Cruise lines cannot build ships quickly enough to keep up with customer demand, according to a panel of experts.
Speaking to 100 delegates at Advantage Travel Partnership’s Latitude cruise conference held in Paris on board Uniworld’s Joie de Vivre, Giles Hawke, Celebrity Cruises’ vice-president and managing director EMEA, said there is a “huge opportunity” for agents to take advantage of customer demand, which is “getting bigger and bigger”.
He said new hardware entering the market is taking cruising to a “new level” and prompting a surge in demand from both cruise lovers and new-to-cruise customers, but lines are unable to build new vessels quickly enough to cater for it.
“There are more hotel beds in Las Vegas than cruise beds in the world and no one ever says Vegas has too many beds I think we have a really long way to go before we can over index on cruise ships,” said Hawke.
“We can’t build ships quickly enough to match the demand we know is coming. More people in the world are thinking about taking a cruise and the ships are getting better and better so there’s a huge opportunity here for agents.”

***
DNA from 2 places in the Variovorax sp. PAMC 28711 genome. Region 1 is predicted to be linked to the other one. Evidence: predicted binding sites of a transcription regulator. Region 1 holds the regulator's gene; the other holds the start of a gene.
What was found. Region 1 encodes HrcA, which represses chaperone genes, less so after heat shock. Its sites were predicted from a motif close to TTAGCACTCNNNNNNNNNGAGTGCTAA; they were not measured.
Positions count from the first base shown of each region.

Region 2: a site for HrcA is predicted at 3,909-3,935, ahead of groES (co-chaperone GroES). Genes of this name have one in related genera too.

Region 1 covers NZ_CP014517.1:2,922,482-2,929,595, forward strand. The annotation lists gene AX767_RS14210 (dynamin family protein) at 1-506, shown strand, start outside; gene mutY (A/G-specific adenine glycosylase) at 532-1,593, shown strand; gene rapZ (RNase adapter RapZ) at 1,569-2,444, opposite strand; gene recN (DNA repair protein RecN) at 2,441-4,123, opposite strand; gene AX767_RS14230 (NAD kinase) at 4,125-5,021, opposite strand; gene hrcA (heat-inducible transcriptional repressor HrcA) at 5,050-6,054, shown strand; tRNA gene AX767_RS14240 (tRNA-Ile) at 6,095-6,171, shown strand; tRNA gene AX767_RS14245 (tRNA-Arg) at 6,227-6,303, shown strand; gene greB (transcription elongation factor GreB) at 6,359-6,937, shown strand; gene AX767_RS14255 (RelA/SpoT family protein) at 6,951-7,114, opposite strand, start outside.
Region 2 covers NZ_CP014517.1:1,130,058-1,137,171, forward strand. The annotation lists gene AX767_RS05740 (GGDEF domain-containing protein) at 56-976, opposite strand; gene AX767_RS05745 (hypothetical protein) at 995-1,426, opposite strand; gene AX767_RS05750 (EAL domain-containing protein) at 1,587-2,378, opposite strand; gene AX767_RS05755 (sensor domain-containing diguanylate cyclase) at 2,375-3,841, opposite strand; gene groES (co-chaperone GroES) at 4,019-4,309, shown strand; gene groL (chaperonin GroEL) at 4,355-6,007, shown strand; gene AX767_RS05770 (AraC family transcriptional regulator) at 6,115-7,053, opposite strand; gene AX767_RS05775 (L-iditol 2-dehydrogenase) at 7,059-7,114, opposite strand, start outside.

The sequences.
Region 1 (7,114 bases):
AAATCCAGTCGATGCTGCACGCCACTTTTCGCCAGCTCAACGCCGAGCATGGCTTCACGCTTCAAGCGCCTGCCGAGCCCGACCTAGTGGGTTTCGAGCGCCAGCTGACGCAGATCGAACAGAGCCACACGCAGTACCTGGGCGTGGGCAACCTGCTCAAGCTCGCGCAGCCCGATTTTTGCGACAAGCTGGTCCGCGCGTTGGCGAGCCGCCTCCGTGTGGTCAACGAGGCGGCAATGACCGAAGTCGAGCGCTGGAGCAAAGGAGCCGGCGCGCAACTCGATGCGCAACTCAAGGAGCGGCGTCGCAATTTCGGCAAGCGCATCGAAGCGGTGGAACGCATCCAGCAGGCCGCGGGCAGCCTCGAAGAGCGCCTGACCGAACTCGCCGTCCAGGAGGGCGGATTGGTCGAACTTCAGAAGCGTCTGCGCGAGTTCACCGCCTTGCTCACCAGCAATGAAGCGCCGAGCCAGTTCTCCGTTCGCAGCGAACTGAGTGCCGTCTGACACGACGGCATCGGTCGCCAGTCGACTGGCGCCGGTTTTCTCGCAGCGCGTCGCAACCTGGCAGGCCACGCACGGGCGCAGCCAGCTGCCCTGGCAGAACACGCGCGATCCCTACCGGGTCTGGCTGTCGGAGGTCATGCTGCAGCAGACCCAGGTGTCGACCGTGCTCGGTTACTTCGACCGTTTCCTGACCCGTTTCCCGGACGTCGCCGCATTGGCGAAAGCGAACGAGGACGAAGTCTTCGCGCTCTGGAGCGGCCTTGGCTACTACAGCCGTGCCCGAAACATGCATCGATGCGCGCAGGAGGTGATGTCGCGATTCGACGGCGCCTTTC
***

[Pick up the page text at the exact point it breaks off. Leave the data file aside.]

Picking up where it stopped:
Antonio Paradiso, MSC Cruises’ managing director UK & Ireland, echoed Hawke’s thoughts, saying demand has “exploded” in some European markets following the pandemic.
He referenced Clia data which predicts 40 million people will take a cruise in 2027, up from 31.5 million this year, and said he thinks that figure will be reached sooner than expected.
Paradiso said: “Looking at data on demand across Europe, the number of UK customers wanting to cruise has grown rapidly, demand from the French and German markets has exploded, as well as the Spanish and Italian markets.
“There isn’t enough capacity. We were planning on having a break from ship building after MSC World America which is being delivered in 2025, but just this week we announced plans to build two new World-class vessels by 2027.
“There is a real appetite for cruising and we can’t keep up with the demand.”